The Food Critic’s Picks: 5 Dishes to Try Now

Plus the one dish to steer clear of.

Chicken gyoza at Bantam King. Photograph via Bantam King Facebook.

Some highlights (and a lowlight!) from a week’s worth of meals.

The five best (in no particular order):

Chicken gyoza at Bantam King

These chicken-filled dumplings are the sleeper hit among all the ramen and fried chicken at this Burger King-turned-Daikaya-sibling. Pro tip: If you get the fried chicken platter, save one of the King’s Hawaiian sweet rolls to sop up gyoza’s savory, Sichuan-peppercorn-laden soy/vinegar sauce.

Tarte flambee at Jacques’ Brasserie

The more casual (but still lace-curtain-lined) room inside of L’Auberge Chez Francois serves a bang-up version of the Alsatian classic, with a crust as thin and brittle as a Carr’s table water cracker, nubs of smoky bacon, creme fraiche, and a layer of caramelized onions. Plus, you get to pre-game with the kitchen’s fantastic garlic bread with herbed cottage cheese.

Coconut-jaggery pancakes at Rasika

I’m not crazy about many of the desserts on Rasika’s dinner menu, but at brunch, this is one sweet the kitchen gets really right. The modest-sized pancakes are threaded with coconut and deliver a serious hit of cardamom. A dark caramel sauce takes the place of maple syrup.

Fedelini with clams at Casolare

If you’re a fan of linguine with clams, get yourself over to Michael Schlow’s latest spot. Here, super-thin noodles are tossed with sweet clams, tangy crushed cherry tomatoes, and an almost obscene amount of garlic.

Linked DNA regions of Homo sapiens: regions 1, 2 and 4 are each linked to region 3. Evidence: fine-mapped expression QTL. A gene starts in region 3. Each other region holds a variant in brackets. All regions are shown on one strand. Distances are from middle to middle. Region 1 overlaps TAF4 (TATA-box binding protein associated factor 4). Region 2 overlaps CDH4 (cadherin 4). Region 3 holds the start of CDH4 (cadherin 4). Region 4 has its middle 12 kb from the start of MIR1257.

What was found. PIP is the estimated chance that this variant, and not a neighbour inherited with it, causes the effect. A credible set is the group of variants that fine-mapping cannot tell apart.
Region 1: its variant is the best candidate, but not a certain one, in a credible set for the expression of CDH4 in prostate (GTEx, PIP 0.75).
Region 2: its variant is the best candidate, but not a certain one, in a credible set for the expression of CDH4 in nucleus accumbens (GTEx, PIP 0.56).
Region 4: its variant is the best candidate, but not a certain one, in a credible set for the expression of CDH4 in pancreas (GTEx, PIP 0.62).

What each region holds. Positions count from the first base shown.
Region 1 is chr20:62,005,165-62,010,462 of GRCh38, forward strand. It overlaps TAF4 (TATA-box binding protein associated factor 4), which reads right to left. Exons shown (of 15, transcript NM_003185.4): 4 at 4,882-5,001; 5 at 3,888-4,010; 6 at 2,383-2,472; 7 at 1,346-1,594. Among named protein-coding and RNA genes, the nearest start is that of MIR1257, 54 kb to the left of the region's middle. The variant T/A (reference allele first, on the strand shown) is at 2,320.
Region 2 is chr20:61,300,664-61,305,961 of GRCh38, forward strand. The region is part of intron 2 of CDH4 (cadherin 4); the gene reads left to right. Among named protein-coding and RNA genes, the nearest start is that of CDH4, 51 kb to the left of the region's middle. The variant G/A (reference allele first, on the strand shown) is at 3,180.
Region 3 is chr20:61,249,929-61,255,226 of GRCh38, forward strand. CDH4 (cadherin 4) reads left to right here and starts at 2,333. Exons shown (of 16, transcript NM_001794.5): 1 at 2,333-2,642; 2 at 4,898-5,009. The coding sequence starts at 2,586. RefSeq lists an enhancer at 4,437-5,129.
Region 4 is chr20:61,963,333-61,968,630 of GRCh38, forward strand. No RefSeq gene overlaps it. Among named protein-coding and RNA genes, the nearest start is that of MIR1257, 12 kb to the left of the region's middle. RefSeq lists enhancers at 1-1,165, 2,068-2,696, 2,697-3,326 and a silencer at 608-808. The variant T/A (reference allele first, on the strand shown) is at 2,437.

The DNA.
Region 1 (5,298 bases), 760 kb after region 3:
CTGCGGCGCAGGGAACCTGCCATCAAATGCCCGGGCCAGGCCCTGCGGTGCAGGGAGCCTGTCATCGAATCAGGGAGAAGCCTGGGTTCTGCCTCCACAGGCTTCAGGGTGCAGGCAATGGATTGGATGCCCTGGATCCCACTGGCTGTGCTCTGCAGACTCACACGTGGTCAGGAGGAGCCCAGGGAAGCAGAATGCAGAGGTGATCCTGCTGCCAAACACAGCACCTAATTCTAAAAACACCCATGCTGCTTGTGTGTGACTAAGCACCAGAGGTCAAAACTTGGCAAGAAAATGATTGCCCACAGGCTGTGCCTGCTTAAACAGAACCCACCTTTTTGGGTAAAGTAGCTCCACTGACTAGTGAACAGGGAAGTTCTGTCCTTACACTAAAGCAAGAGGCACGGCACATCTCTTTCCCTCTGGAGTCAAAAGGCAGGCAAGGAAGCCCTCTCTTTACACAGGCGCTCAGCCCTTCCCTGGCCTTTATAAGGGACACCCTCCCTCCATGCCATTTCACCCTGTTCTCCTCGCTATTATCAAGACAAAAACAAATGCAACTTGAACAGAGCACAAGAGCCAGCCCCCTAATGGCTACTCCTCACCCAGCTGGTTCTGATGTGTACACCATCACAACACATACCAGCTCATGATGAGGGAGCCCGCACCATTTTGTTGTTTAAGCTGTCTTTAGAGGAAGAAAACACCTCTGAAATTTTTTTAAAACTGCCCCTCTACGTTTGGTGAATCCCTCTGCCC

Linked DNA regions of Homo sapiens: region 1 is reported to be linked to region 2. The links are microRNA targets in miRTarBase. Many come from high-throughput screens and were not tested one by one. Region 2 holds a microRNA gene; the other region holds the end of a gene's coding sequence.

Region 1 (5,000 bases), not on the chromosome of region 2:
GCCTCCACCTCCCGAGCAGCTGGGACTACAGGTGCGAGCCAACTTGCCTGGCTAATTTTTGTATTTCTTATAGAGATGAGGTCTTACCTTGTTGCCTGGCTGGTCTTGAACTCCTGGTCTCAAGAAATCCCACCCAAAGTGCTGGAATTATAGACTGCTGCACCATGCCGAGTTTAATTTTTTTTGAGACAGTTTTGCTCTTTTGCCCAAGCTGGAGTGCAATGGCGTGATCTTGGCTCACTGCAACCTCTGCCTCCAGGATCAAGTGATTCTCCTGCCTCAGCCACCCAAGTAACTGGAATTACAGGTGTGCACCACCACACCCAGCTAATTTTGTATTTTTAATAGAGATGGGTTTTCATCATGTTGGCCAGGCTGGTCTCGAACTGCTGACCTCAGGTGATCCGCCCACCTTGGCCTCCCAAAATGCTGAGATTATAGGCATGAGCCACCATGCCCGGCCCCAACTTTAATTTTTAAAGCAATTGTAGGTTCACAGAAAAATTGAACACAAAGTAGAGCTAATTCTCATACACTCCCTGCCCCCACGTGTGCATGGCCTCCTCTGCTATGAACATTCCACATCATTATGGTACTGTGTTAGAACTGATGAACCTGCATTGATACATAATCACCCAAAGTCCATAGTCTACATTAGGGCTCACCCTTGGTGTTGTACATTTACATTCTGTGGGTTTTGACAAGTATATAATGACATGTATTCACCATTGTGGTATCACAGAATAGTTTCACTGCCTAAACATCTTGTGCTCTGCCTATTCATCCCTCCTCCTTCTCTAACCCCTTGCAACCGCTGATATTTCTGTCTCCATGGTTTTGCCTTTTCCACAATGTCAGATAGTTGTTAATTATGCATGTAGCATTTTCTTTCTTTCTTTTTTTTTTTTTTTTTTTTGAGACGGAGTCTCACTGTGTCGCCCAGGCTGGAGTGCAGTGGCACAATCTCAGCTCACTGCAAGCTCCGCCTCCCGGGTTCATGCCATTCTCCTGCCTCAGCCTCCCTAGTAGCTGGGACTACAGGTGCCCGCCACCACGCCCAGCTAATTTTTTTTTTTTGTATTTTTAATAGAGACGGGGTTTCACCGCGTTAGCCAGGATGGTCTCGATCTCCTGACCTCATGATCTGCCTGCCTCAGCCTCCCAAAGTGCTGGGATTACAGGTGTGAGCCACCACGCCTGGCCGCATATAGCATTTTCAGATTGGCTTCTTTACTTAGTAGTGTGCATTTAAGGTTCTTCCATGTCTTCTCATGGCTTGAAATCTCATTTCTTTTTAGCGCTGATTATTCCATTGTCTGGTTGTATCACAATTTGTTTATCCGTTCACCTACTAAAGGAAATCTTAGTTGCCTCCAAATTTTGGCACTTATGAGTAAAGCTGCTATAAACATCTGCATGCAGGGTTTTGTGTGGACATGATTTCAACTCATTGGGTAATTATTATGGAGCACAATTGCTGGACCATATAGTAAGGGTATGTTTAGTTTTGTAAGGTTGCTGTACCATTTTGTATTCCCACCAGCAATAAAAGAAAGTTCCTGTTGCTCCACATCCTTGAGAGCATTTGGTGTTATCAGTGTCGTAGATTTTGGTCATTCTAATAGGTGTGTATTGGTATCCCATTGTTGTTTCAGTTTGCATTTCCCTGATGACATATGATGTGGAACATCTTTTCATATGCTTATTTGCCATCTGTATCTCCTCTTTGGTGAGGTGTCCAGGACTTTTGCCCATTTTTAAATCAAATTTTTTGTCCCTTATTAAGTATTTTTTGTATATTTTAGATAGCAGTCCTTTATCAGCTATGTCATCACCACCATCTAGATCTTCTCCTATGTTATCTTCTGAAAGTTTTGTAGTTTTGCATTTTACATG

Soft shell crab bocadillo at Estadio

This summer sando is nothing fancy: just an airily fried Maryland soft-shell crammed onto a slider-sized ciabatta, then accented with remoulade, tomato, and pea shoots. Time’s running out for this bad boy, so get it while you can.

And the worst:

Matcha cheesecake at Bantam King

Green tea desserts burn me Every. Single. Time. This mini-wedge of stiff cake riddled with slightly bitter matcha powder—and doused in strawberry jam—was no exception.

Ann Limpert
Executive Food Editor/Critic

Ann Limpert joined Washingtonian in late 2003. She was previously an editorial assistant at Entertainment Weekly and a cook in New York restaurant kitchens, and she is a graduate of the Institute of Culinary Education. She lives in Petworth.